Finally, corresponding to the thickness of the carbon-immersed layer to be carburized, the heat treatment in vacuo is carried out. In this case, the carburization is carried out by heating the applying medium at a temperature of approximately 1900° C. for a period of approximately 30 minutes. This carburization makes the carbon certainly disperse into the cathode 6 to thereby form the carburized portion 6 c having a uniform thickness and, at the same time, the water glass which is the applying medium for the surface can be perfectly removed.

In carrying out the carburization, since the thickness of the carburized layer can be controlled by the heating temperature and the heating period, the thickness of the carburized layer can be controlled at a desired thickness. Consequently, the carbon-immersion can be carried out in a stable manner.

Accordingly, when the high pressure discharge lamp comprising the cathode 6 having a carbon-immersion portion 6 c is utilized at an electric current as high as 1000 W or more), the thorium atom formed within the cathode 6 which is at a high temperature state due to the discharge disperses along the grain boundary to form a single-atom layer on the surface. This single-atom layer forms an electric double layer, which reduces the work function of the surface of the cathode 6. Further, at the position of the carbon-immersed portion 6 c, the reduction of thorium is accelerated and, at the same time, the distillation of the thorium is suppressed.

As shown in FIG. 2, the cathode 6 is preferably composed of one carburized portion 6 c placed at the tapered portion 6 a and another carburized portion 6 d placed at the cylindrical portion 6 b formed continuously. As described above by possessing the carburized portion 6 d on the cylindrical portion 6 b, the stability is improved and, at the same time, the loss due to the consumption is suppressed as little as possible.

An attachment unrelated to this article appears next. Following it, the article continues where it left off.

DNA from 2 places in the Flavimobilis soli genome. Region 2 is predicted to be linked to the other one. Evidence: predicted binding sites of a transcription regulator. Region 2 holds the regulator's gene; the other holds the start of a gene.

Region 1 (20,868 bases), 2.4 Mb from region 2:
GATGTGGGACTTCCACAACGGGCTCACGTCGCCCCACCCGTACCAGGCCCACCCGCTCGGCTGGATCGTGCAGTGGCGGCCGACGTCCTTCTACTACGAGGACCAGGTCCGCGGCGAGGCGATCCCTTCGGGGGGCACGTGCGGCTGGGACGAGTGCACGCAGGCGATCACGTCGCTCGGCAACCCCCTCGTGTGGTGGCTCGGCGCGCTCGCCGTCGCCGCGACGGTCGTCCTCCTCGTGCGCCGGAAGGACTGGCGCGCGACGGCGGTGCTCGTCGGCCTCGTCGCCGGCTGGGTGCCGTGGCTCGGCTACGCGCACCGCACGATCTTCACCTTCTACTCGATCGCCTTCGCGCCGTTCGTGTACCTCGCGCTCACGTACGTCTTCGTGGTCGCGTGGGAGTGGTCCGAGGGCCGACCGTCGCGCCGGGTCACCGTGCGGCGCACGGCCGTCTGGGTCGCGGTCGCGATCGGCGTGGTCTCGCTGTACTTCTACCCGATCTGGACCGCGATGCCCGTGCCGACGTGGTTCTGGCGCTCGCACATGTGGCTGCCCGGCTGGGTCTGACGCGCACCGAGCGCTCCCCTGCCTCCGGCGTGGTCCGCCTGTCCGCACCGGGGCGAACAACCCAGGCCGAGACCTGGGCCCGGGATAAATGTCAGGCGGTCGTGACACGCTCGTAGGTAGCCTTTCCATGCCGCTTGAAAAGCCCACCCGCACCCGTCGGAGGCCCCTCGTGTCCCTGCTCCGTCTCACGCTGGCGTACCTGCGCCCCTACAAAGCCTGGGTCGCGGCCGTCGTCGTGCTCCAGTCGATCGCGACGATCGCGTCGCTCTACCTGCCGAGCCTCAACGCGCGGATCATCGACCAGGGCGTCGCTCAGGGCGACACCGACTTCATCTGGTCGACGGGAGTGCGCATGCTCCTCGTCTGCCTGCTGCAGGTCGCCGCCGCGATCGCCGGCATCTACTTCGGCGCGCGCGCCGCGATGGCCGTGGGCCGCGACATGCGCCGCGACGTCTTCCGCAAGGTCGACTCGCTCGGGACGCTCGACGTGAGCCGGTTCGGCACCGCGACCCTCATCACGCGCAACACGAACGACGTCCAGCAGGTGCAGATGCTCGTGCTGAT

As shown in FIG. 3, when the carburized portion 6 c is formed such that the distribution of the carbon becomes coarser toward the edge portion, the carburized portion 6 c and the boundary of the edge portion are in complete harmony. In this case, the high pressure discharge lamp is excelling in strength, is of improved electric resistance and thermal conductivity and, thus, it can be used with much more stability.

In order to form the carburized portion 6 c in the state as shown in FIG. 3, an alkaline water glass which is a sintering medium having different concentrations of graphite incorporated therein is applied to the cathode 6 except for the edge portion, and the sintering process described above is repeated.

Next, another embodiment of the present invention will now be described by referring to FIG. 4.

A high pressure discharge lamp 10 shows a mercury vapor discharge lamp of a short arc type whose consumption power is 5 KW. This high pressure discharge lamp 10 is made of a ultraviolet transmitting material such as quartz glass, and is composed of a valve 17 having a swelled portion 15 formed at the middle thereof and sealing tubes 16 and 16 placed on the both ends of the swelled portion 15, and an anode 13 and a cathode 11 placed within the luminescence space opposite to each other, etc.

Clasps 18 are placed on the ends of the sealing tube 16 and 16, and a space between the clasps 8 or 9 and the poles 11 and 13 is connected to a molybdenum foil (not shown) having a thickness of approximately 0.02 mm.

In the valve 17, mercury and xenon gas or argon gas, the latter acting as an inert gas, are incorporated.

The anode 13 is made of tungsten, and at the center of the flat edge portion 19, a spherical concavity 20 is placed. For example, the concavity 20 has a diameter of 10 mm, and the depth of 2 mm. The distance between the anode 13 and the cathode 11 is 4 mm.

On the side portion of the anode 13, a carburized portion 13 a, which has been subjected to carburization is formed, in such a manner that the thickness thereof is even. In the case of the cathode 11, a carburized portion 11 c is formed on the projecting portion 11 a thereof except for the edge portion 11 a. The method of forming the carburized portion 11 c is omitted, because it is the same as that described in FIG. 1.